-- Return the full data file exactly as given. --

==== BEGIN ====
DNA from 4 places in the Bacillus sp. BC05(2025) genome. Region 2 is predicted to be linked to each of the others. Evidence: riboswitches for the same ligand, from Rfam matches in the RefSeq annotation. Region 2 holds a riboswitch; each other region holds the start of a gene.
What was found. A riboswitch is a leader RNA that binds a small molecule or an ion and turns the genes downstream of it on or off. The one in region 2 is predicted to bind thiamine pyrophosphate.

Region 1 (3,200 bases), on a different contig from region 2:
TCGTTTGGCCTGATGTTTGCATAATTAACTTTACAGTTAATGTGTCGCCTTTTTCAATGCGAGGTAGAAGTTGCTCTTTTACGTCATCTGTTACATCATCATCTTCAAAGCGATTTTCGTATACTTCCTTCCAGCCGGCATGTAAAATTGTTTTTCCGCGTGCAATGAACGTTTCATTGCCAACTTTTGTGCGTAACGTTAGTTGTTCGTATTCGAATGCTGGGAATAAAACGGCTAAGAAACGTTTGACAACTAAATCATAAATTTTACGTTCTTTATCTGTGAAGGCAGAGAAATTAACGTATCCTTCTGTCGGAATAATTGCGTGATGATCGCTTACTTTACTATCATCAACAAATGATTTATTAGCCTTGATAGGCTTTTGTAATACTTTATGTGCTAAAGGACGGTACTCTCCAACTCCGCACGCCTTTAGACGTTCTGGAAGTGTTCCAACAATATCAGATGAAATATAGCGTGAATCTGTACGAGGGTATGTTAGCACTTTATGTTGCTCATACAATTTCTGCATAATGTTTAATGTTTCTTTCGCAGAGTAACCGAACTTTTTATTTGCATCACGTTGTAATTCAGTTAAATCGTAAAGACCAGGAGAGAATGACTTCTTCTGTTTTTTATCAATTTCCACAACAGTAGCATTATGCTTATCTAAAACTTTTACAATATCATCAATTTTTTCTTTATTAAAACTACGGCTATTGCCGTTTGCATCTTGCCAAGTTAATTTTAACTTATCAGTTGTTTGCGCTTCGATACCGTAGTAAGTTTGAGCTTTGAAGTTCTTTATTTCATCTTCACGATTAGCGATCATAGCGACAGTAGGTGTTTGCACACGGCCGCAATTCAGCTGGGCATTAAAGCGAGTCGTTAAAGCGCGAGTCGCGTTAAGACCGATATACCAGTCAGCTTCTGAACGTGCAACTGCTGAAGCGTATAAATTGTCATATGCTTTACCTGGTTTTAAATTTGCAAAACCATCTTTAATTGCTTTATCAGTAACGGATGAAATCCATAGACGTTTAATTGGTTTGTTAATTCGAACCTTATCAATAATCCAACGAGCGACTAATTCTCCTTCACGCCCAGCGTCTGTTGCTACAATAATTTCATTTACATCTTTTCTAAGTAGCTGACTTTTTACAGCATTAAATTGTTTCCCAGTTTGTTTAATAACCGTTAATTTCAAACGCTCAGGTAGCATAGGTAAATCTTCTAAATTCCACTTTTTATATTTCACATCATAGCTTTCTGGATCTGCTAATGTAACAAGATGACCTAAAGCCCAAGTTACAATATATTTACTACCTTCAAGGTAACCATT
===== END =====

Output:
DNA from 4 places in the Bacillus sp. BC05(2025) genome. Region 2 is predicted to be linked to each of the others. Evidence: riboswitches for the same ligand, from Rfam matches in the RefSeq annotation. Region 2 holds a riboswitch; each other region holds the start of a gene.
What was found. A riboswitch is a leader RNA that binds a small molecule or an ion and turns the genes downstream of it on or off. The one in region 2 is predicted to bind thiamine pyrophosphate.

Region 1 (3,200 bases), on a different contig from region 2:
TCGTTTGGCCTGATGTTTGCATAATTAACTTTACAGTTAATGTGTCGCCTTTTTCAATGCGAGGTAGAAGTTGCTCTTTTACGTCATCTGTTACATCATCATCTTCAAAGCGATTTTCGTATACTTCCTTCCAGCCGGCATGTAAAATTGTTTTTCCGCGTGCAATGAACGTTTCATTGCCAACTTTTGTGCGTAACGTTAGTTGTTCGTATTCGAATGCTGGGAATAAAACGGCTAAGAAACGTTTGACAACTAAATCATAAATTTTACGTTCTTTATCTGTGAAGGCAGAGAAATTAACGTATCCTTCTGTCGGAATAATTGCGTGATGATCGCTTACTTTACTATCATCAACAAATGATTTATTAGCCTTGATAGGCTTTTGTAATACTTTATGTGCTAAAGGACGGTACTCTCCAACTCCGCACGCCTTTAGACGTTCTGGAAGTGTTCCAACAATATCAGATGAAATATAGCGTGAATCTGTACGAGGGTATGTTAGCACTTTATGTTGCTCATACAATTTCTGCATAATGTTTAATGTTTCTTTCGCAGAGTAACCGAACTTTTTATTTGCATCACGTTGTAATTCAGTTAAATCGTAAAGACCAGGAGAGAATGACTTCTTCTGTTTTTTATCAATTTCCACAACAGTAGCATTATGCTTATCTAAAACTTTTACAATATCATCAATTTTTTCTTTATTAAAACTACGGCTATTGCCGTTTGCATCTTGCCAAGTTAATTTTAACTTATCAGTTGTTTGCGCTTCGATACCGTAGTAAGTTTGAGCTTTGAAGTTCTTTATTTCATCTTCACGATTAGCGATCATAGCGACAGTAGGTGTTTGCACACGGCCGCAATTCAGCTGGGCATTAAAGCGAGTCGTTAAAGCGCGAGTCGCGTTAAGACCGATATACCAGTCAGCTTCTGAACGTGCAACTGCTGAAGCGTATAAATTGTCATATGCTTTACCTGGTTTTAAATTTGCAAAACCATCTTTAATTGCTTTATCAGTAACGGATGAAATCCATAGACGTTTAATTGGTTTGTTAATTCGAACCTTATCAATAATCCAACGAGCGACTAATTCTCCTTCACGCCCAGCGTCTGTTGCTACAATAATTTCATTTACATCTTTTCTAAGTAGCTGACTTTTTACAGCATTAAATTGTTTCCCAGTTTGTTTAATAACCGTTAATTTCAAACGCTCAGGTAGCATAGGTAAATCTTCTAAATTCCACTTTTTATATTTCACATCATAGCTTTCTGGATCTGCTAATGTAACAAGATGACCTAAAGCCCAAGTTACAATATATTTACTACCTTCAAGGTAACCATT